For all forward-looking organizations it is becoming increasingly imperative to set up dedicated resources to project and imagine possible futures that can be experimented with and tested out to support better long-term strategic decisions.

Using design-thinking techniques, such as scenario-based thinking, it is possible to create situations and scenarios that help us understand possible futures by "visiting" them. We have created a tool that helps us explore the future. It teaches us how to use and democratize collective imagination. We call it the UBS Y Vision Cone. Using the Vision Cone we don't just try to predict the future, but to explore possible developments, scenarios and futurescapes. The aim is to present visions, scenes, complex descriptions of possible situations and then walk back in time to the present and experience a journey we call "reverse engineering of the future." It helps us trace the steps to walk toward those visions. But how can we know what the future will hold us if we can’t predict it? Sounds complicated, right? Don’t worry, here is how the Vision Cone works.

The illustration above shows a visual representation of how we look into the future with the Vision Cone. We divide the future into four segments. The dots in the illustration represent what-if scenarios – each one of them contains information on what could happen in a defined future. The dotted lines are paths connecting the different scenarios leading to different futures, which combine different scenarios. Scenarios close to the present are based on current needs and focus on problem solving. Scenarios in the distant future act as orientation points, what we call "possibilities space." These help us develop broader concepts and visions to inform our long-term strategy. The present is covered by the narrowest part of the cone, while the future to the far right is potentially infinite. This expansion of possibilities shows why it becomes increasingly difficult to predict the future the further one ventures beyond the present.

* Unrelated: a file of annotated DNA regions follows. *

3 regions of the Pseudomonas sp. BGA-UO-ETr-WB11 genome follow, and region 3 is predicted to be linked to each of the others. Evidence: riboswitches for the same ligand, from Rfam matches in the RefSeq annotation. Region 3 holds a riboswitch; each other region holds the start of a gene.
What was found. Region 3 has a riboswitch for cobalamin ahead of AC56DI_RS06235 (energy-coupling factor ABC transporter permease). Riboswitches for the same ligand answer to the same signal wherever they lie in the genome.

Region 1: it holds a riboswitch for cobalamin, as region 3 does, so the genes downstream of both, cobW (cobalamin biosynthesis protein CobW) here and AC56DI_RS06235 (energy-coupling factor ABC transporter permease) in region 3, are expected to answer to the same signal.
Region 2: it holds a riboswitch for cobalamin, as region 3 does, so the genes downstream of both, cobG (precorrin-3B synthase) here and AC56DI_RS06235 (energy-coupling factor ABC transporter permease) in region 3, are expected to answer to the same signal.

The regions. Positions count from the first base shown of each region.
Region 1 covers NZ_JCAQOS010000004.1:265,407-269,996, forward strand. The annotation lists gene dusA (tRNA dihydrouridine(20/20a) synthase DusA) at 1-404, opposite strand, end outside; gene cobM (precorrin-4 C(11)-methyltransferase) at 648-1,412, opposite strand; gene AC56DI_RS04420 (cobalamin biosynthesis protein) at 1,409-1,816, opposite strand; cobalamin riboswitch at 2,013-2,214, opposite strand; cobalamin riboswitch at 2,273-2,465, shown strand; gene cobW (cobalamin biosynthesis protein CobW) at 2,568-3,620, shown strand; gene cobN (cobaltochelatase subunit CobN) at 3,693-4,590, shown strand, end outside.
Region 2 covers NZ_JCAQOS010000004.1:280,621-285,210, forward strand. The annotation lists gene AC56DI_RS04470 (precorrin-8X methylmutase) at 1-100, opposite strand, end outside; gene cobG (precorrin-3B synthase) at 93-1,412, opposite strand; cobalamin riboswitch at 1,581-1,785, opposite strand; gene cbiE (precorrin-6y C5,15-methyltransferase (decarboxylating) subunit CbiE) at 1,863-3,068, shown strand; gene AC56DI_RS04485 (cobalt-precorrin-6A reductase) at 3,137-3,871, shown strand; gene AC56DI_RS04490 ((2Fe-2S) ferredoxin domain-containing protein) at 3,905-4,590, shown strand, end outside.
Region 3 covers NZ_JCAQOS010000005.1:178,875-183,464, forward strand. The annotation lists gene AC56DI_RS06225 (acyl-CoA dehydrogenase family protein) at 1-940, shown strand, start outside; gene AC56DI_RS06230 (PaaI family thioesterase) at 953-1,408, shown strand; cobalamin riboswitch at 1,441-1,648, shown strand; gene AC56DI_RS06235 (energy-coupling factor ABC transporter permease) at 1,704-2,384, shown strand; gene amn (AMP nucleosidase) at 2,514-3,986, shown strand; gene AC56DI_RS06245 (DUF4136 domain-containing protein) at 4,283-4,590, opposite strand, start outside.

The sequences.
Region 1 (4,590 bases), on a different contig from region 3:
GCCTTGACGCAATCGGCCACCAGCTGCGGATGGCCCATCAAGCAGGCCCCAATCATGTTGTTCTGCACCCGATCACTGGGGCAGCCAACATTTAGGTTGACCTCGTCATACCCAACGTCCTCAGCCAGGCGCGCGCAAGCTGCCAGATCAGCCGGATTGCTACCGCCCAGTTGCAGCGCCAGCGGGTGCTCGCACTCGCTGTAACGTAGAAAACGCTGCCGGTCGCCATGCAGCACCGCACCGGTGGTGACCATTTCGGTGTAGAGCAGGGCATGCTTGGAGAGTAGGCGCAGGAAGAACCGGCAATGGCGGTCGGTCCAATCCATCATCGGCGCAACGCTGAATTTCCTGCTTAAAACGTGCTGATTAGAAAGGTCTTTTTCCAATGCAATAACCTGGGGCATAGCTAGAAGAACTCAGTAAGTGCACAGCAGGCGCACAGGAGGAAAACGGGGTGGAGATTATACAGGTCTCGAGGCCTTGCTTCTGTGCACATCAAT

We use the Vision Cone to structure our work and apply different methodologies, design fiction being the most common. UBS Y works mostly in this possibility space using relativistic thinking. We believe that we can identify new business opportunities which might become crucial to the organization. Assessing what is plausible is not a precise science, but it is a useful exercise to anticipate potential challenges. We believe the future is not just a consequence of actions: our starting point is a vision of the future. UBS Y wants to shine a light on today's decisions by keeping the possibilities of the future firmly in mind at all times.